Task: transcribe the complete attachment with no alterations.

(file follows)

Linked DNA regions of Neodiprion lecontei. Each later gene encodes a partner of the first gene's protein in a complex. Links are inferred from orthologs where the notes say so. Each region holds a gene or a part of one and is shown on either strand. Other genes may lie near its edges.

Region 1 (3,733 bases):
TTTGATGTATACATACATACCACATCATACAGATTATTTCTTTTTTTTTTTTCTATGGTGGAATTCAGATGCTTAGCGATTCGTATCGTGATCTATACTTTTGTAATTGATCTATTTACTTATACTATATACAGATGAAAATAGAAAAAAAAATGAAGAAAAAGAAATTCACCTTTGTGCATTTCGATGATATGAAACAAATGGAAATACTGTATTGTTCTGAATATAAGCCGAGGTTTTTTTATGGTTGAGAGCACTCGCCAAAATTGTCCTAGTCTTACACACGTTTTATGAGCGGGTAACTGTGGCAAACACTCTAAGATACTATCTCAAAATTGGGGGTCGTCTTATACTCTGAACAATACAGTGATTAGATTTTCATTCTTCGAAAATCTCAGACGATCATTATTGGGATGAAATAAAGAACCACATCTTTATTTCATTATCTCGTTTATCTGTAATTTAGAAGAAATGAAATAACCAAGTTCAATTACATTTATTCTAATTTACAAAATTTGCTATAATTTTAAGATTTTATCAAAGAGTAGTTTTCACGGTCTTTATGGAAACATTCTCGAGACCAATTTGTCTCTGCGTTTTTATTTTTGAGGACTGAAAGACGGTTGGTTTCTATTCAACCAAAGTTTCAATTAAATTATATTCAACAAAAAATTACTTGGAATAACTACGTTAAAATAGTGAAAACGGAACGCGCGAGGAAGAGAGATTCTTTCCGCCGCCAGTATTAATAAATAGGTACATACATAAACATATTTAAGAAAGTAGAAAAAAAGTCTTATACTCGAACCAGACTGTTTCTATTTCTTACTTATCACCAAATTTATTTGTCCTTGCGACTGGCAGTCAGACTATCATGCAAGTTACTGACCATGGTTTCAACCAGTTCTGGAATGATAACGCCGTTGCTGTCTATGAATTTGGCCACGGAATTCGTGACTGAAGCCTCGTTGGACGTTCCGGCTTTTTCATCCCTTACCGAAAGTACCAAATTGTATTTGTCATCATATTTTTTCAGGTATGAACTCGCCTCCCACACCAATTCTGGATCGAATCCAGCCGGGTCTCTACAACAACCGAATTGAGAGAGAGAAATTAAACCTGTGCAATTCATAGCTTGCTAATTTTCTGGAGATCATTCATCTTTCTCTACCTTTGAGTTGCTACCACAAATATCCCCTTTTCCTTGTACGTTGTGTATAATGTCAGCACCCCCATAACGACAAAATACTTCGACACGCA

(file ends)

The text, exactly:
Linked DNA regions of Neodiprion lecontei. Each later gene encodes a partner of the first gene's protein in a complex. Links are inferred from orthologs where the notes say so. Each region holds a gene or a part of one and is shown on either strand. Other genes may lie near its edges.

Region 1 (3,733 bases):
TTTGATGTATACATACATACCACATCATACAGATTATTTCTTTTTTTTTTTTCTATGGTGGAATTCAGATGCTTAGCGATTCGTATCGTGATCTATACTTTTGTAATTGATCTATTTACTTATACTATATACAGATGAAAATAGAAAAAAAAATGAAGAAAAAGAAATTCACCTTTGTGCATTTCGATGATATGAAACAAATGGAAATACTGTATTGTTCTGAATATAAGCCGAGGTTTTTTTATGGTTGAGAGCACTCGCCAAAATTGTCCTAGTCTTACACACGTTTTATGAGCGGGTAACTGTGGCAAACACTCTAAGATACTATCTCAAAATTGGGGGTCGTCTTATACTCTGAACAATACAGTGATTAGATTTTCATTCTTCGAAAATCTCAGACGATCATTATTGGGATGAAATAAAGAACCACATCTTTATTTCATTATCTCGTTTATCTGTAATTTAGAAGAAATGAAATAACCAAGTTCAATTACATTTATTCTAATTTACAAAATTTGCTATAATTTTAAGATTTTATCAAAGAGTAGTTTTCACGGTCTTTATGGAAACATTCTCGAGACCAATTTGTCTCTGCGTTTTTATTTTTGAGGACTGAAAGACGGTTGGTTTCTATTCAACCAAAGTTTCAATTAAATTATATTCAACAAAAAATTACTTGGAATAACTACGTTAAAATAGTGAAAACGGAACGCGCGAGGAAGAGAGATTCTTTCCGCCGCCAGTATTAATAAATAGGTACATACATAAACATATTTAAGAAAGTAGAAAAAAAGTCTTATACTCGAACCAGACTGTTTCTATTTCTTACTTATCACCAAATTTATTTGTCCTTGCGACTGGCAGTCAGACTATCATGCAAGTTACTGACCATGGTTTCAACCAGTTCTGGAATGATAACGCCGTTGCTGTCTATGAATTTGGCCACGGAATTCGTGACTGAAGCCTCGTTGGACGTTCCGGCTTTTTCATCCCTTACCGAAAGTACCAAATTGTATTTGTCATCATATTTTTTCAGGTATGAACTCGCCTCCCACACCAATTCTGGATCGAATCCAGCCGGGTCTCTACAACAACCGAATTGAGAGAGAGAAATTAAACCTGTGCAATTCATAGCTTGCTAATTTTCTGGAGATCATTCATCTTTCTCTACCTTTGAGTTGCTACCACAAATATCCCCTTTTCCTTGTACGTTGTGTATAATGTCAGCACCCCCATAACGACAAAATACTTCGACACGCA